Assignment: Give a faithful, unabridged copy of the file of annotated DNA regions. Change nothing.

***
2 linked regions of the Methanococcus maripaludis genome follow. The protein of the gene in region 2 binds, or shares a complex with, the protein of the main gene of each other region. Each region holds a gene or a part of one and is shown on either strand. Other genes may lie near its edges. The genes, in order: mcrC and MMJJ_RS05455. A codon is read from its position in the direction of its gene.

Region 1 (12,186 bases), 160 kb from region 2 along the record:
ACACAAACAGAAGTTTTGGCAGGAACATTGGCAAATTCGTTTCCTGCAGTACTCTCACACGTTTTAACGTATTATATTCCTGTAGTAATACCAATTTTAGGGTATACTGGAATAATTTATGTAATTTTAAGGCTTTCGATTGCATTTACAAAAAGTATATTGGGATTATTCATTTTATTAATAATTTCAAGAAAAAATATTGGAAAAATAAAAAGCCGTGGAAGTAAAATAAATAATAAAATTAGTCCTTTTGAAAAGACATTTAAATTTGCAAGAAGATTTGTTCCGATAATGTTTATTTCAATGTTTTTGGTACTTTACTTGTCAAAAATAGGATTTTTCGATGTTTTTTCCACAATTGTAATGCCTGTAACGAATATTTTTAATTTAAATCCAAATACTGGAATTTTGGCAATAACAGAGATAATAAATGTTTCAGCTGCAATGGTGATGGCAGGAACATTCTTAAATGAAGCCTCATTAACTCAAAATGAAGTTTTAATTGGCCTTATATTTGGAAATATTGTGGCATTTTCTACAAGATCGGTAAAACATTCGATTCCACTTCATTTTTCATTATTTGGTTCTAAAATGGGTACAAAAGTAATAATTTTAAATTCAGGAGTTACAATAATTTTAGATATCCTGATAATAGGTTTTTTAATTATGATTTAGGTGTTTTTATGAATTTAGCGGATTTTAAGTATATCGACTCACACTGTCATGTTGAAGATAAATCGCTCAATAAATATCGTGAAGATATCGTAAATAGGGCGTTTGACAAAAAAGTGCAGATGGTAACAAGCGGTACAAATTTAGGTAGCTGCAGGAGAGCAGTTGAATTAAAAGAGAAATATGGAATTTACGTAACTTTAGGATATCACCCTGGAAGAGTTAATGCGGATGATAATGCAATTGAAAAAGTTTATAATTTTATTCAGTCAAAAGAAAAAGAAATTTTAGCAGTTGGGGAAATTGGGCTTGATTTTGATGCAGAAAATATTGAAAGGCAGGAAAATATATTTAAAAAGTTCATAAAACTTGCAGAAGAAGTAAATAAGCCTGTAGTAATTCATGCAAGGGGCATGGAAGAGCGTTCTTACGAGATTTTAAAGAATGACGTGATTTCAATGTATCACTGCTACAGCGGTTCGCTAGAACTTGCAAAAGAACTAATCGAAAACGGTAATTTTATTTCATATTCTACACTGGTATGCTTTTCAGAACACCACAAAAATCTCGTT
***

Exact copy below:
2 linked regions of the Methanococcus maripaludis genome follow. The protein of the gene in region 2 binds, or shares a complex with, the protein of the main gene of each other region. Each region holds a gene or a part of one and is shown on either strand. Other genes may lie near its edges. The genes, in order: mcrC and MMJJ_RS05455. A codon is read from its position in the direction of its gene.

Region 1 (12,186 bases), 160 kb from region 2 along the record:
ACACAAACAGAAGTTTTGGCAGGAACATTGGCAAATTCGTTTCCTGCAGTACTCTCACACGTTTTAACGTATTATATTCCTGTAGTAATACCAATTTTAGGGTATACTGGAATAATTTATGTAATTTTAAGGCTTTCGATTGCATTTACAAAAAGTATATTGGGATTATTCATTTTATTAATAATTTCAAGAAAAAATATTGGAAAAATAAAAAGCCGTGGAAGTAAAATAAATAATAAAATTAGTCCTTTTGAAAAGACATTTAAATTTGCAAGAAGATTTGTTCCGATAATGTTTATTTCAATGTTTTTGGTACTTTACTTGTCAAAAATAGGATTTTTCGATGTTTTTTCCACAATTGTAATGCCTGTAACGAATATTTTTAATTTAAATCCAAATACTGGAATTTTGGCAATAACAGAGATAATAAATGTTTCAGCTGCAATGGTGATGGCAGGAACATTCTTAAATGAAGCCTCATTAACTCAAAATGAAGTTTTAATTGGCCTTATATTTGGAAATATTGTGGCATTTTCTACAAGATCGGTAAAACATTCGATTCCACTTCATTTTTCATTATTTGGTTCTAAAATGGGTACAAAAGTAATAATTTTAAATTCAGGAGTTACAATAATTTTAGATATCCTGATAATAGGTTTTTTAATTATGATTTAGGTGTTTTTATGAATTTAGCGGATTTTAAGTATATCGACTCACACTGTCATGTTGAAGATAAATCGCTCAATAAATATCGTGAAGATATCGTAAATAGGGCGTTTGACAAAAAAGTGCAGATGGTAACAAGCGGTACAAATTTAGGTAGCTGCAGGAGAGCAGTTGAATTAAAAGAGAAATATGGAATTTACGTAACTTTAGGATATCACCCTGGAAGAGTTAATGCGGATGATAATGCAATTGAAAAAGTTTATAATTTTATTCAGTCAAAAGAAAAAGAAATTTTAGCAGTTGGGGAAATTGGGCTTGATTTTGATGCAGAAAATATTGAAAGGCAGGAAAATATATTTAAAAAGTTCATAAAACTTGCAGAAGAAGTAAATAAGCCTGTAGTAATTCATGCAAGGGGCATGGAAGAGCGTTCTTACGAGATTTTAAAGAATGACGTGATTTCAATGTATCACTGCTACAGCGGTTCGCTAGAACTTGCAAAAGAACTAATCGAAAACGGTAATTTTATTTCATATTCTACACTGGTATGCTTTTCAGAACACCACAAAAATCTCGTT